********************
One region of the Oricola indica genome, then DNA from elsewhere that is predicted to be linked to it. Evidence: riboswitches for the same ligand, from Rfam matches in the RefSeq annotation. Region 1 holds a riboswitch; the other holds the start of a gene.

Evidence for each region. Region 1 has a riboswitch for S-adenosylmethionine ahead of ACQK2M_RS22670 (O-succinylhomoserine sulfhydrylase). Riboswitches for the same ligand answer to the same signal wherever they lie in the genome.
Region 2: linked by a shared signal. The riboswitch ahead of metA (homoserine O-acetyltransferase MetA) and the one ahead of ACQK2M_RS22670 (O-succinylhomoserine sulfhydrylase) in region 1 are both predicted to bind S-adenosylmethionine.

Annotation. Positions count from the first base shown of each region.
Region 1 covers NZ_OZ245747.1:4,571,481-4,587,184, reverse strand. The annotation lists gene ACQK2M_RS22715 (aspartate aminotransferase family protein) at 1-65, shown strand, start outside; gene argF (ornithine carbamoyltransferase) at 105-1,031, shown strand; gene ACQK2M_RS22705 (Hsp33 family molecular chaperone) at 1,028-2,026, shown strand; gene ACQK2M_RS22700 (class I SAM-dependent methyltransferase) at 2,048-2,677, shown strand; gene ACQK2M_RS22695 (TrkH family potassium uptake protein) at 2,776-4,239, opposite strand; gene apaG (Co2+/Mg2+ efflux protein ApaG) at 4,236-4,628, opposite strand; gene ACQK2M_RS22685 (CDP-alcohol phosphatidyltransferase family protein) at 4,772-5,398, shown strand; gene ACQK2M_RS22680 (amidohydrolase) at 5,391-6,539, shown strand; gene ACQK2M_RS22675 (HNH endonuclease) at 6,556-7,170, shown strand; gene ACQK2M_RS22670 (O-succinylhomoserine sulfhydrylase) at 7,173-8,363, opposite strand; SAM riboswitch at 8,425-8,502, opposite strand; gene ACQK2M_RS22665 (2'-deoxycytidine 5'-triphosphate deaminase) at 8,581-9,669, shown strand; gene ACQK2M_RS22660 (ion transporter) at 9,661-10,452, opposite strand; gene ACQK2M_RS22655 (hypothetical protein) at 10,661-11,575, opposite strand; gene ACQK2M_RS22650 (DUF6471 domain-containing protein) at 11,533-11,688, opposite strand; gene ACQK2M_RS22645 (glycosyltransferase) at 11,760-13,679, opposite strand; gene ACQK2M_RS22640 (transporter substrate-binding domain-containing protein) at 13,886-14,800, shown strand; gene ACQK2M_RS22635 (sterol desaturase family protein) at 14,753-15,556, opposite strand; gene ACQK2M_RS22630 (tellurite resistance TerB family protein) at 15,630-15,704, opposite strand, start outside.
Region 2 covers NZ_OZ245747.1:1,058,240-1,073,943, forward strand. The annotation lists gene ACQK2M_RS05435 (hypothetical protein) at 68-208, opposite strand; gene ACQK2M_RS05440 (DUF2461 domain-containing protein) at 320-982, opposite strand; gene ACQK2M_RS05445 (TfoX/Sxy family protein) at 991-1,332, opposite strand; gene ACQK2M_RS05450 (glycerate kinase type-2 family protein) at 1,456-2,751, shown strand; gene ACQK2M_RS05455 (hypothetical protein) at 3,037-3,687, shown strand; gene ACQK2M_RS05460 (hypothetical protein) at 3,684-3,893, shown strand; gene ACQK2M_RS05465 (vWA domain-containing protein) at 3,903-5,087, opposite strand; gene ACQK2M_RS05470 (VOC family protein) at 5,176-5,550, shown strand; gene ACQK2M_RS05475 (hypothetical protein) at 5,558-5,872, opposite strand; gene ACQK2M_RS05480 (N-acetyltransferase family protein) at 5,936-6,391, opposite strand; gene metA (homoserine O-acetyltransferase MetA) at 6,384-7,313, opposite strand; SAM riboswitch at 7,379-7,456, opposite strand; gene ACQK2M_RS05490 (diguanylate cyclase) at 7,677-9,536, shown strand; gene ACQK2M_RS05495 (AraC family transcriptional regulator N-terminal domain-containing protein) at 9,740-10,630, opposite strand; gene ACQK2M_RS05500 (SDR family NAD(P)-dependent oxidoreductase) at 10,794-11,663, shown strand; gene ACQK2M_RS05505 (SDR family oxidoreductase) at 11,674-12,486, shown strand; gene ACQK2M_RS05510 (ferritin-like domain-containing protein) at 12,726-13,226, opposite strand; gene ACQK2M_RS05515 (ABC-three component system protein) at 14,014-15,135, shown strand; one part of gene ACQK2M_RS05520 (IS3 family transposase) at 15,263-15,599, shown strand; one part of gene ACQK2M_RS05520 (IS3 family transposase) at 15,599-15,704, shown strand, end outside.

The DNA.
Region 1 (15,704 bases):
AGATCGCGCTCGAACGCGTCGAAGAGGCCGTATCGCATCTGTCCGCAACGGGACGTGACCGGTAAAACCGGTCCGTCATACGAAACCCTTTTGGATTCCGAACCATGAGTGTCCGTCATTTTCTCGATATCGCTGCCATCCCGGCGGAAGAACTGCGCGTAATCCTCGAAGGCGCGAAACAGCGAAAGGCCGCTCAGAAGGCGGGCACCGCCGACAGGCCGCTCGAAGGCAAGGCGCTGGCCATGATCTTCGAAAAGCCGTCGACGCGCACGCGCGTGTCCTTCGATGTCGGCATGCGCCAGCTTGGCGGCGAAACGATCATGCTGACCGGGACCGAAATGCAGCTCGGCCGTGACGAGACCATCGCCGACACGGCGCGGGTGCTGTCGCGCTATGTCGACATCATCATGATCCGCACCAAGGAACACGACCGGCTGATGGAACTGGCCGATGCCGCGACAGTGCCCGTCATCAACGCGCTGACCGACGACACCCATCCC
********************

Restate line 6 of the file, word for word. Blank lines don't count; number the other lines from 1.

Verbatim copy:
Region 2 covers NZ_OZ245747.1:1,058,240-1,073,943, forward strand. The annotation lists gene ACQK2M_RS05435 (hypothetical protein) at 68-208, opposite strand; gene ACQK2M_RS05440 (DUF2461 domain-containing protein) at 320-982, opposite strand; gene ACQK2M_RS05445 (TfoX/Sxy family protein) at 991-1,332, opposite strand; gene ACQK2M_RS05450 (glycerate kinase type-2 family protein) at 1,456-2,751, shown strand; gene ACQK2M_RS05455 (hypothetical protein) at 3,037-3,687, shown strand; gene ACQK2M_RS05460 (hypothetical protein) at 3,684-3,893, shown strand; gene ACQK2M_RS05465 (vWA domain-containing protein) at 3,903-5,087, opposite strand; gene ACQK2M_RS05470 (VOC family protein) at 5,176-5,550, shown strand; gene ACQK2M_RS05475 (hypothetical protein) at 5,558-5,872, opposite strand; gene ACQK2M_RS05480 (N-acetyltransferase family protein) at 5,936-6,391, opposite strand; gene metA (homoserine O-acetyltransferase MetA) at 6,384-7,313, opposite strand; SAM riboswitch at 7,379-7,456, opposite strand; gene ACQK2M_RS05490 (diguanylate cyclase) at 7,677-9,536, shown strand; gene ACQK2M_RS05495 (AraC family transcriptional regulator N-terminal domain-containing protein) at 9,740-10,630, opposite strand; gene ACQK2M_RS05500 (SDR family NAD(P)-dependent oxidoreductase) at 10,794-11,663, shown strand; gene ACQK2M_RS05505 (SDR family oxidoreductase) at 11,674-12,486, shown strand; gene ACQK2M_RS05510 (ferritin-like domain-containing protein) at 12,726-13,226, opposite strand; gene ACQK2M_RS05515 (ABC-three component system protein) at 14,014-15,135, shown strand; one part of gene ACQK2M_RS05520 (IS3 family transposase) at 15,263-15,599, shown strand; one part of gene ACQK2M_RS05520 (IS3 family transposase) at 15,599-15,704, shown strand, end outside.